Detailed annotation of differentially methylated regions (DMRs) in prostate cancer.
View DMR list »
How to Use DMineR: Prostate Cancer
There are three ways to find DMRs of interest:
- (1) Browse the DMR list by clicking on "DMR List" and then select a sub-set from the "DMR Classes" list on the left. Note that "Frequent 001" corresponds to "High Grade DMRs" and "Frequent 011" corresponds to "Shared DMRs" in the manuscript.
- (2) Enter a gene symbol in the search box on the top right to see all DMRs for which it is the nearest gene.
- And, (3) Enter a "dmrid" number from the DMR list published in the manuscript in the search box on the top right to directly view an exact DMR.
Each DMR has a profile page that can be viewed by clicking on the "Full Report" link from the DMR List. This page aggregates a variety of useful primary data, metadata, and linked data that we have found invaluable for interpreting the genomic and functional contexts of DMRs:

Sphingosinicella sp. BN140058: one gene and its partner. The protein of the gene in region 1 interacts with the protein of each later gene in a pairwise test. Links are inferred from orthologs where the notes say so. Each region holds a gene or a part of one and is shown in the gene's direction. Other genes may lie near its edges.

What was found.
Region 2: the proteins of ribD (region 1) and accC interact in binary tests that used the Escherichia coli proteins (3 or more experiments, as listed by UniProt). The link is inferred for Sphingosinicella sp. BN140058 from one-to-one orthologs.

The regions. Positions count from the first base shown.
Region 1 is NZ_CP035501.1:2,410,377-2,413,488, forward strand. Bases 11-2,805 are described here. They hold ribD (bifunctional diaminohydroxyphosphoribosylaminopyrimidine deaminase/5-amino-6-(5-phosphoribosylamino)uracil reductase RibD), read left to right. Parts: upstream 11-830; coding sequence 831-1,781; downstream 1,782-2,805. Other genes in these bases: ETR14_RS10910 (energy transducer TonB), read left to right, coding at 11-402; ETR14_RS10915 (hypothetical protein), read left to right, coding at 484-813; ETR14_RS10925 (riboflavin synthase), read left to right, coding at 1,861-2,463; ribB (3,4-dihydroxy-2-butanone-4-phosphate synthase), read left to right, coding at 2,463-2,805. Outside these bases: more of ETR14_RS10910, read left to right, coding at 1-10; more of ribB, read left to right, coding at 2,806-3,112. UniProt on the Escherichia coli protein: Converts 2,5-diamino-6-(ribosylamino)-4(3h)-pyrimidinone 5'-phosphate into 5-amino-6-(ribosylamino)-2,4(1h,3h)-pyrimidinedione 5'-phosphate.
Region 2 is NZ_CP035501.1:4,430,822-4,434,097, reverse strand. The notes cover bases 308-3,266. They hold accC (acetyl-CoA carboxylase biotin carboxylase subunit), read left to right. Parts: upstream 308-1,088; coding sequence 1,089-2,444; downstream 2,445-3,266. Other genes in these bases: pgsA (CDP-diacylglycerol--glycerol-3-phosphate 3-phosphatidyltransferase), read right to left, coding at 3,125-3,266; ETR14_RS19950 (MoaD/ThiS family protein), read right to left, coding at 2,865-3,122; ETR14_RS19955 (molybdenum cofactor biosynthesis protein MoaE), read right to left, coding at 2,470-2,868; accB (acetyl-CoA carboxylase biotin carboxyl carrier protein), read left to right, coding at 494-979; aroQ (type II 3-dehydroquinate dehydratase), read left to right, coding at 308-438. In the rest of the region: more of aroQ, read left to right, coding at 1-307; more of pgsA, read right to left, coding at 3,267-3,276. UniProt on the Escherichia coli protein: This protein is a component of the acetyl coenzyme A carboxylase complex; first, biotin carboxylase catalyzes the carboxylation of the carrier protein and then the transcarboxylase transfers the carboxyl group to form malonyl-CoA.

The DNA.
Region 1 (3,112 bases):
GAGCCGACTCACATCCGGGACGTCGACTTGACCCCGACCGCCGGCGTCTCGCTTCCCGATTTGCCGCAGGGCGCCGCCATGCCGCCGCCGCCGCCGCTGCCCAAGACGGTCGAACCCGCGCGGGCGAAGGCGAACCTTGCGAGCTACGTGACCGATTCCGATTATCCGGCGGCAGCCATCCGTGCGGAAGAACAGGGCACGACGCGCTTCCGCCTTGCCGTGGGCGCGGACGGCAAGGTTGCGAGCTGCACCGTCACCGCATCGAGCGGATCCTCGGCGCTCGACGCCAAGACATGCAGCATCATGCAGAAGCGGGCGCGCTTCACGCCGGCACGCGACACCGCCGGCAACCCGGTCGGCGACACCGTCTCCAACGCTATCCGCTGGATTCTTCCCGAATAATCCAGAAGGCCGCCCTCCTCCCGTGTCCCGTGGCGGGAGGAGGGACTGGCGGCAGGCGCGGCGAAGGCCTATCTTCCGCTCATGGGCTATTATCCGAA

- The "Region count Boxplot" and "Region Overview" display the read counts from our primary DNA methylation sequencing data, which was obtained from the genome-wide technique MBD-isolated Genome Sequencing (MiGS).
- Next, "Gene Overlaps" displays all UCSC knownGene transcripts that overlap with the DMR.
- The "Feature Overlaps" shows ChIP-seq peaks and DNaseI hypersensitive sites from ENCODE that overlap with the DMR.
- Under "Omics Overlaps" a variety of data from other experiments is aggregated, as indicated by the "Omic Set" column. This includes gene expression and methylation microarray data from The Cancer Genome Atlas PRAD cohort. It also includes our own data (Ting Lab, Cleveland Clinic) from RNA-seq and MiGS data for a few prostate cancer cell lines. For frequent 001 DMRs that overlap with genes, there is also a link to PubMed queries that look for previous publications about the function of the gene relating to cancer.
About the Data
Please see our manuscript (in preparation) for more information. Please cite this paper if DMineR or our primary data is useful to your work.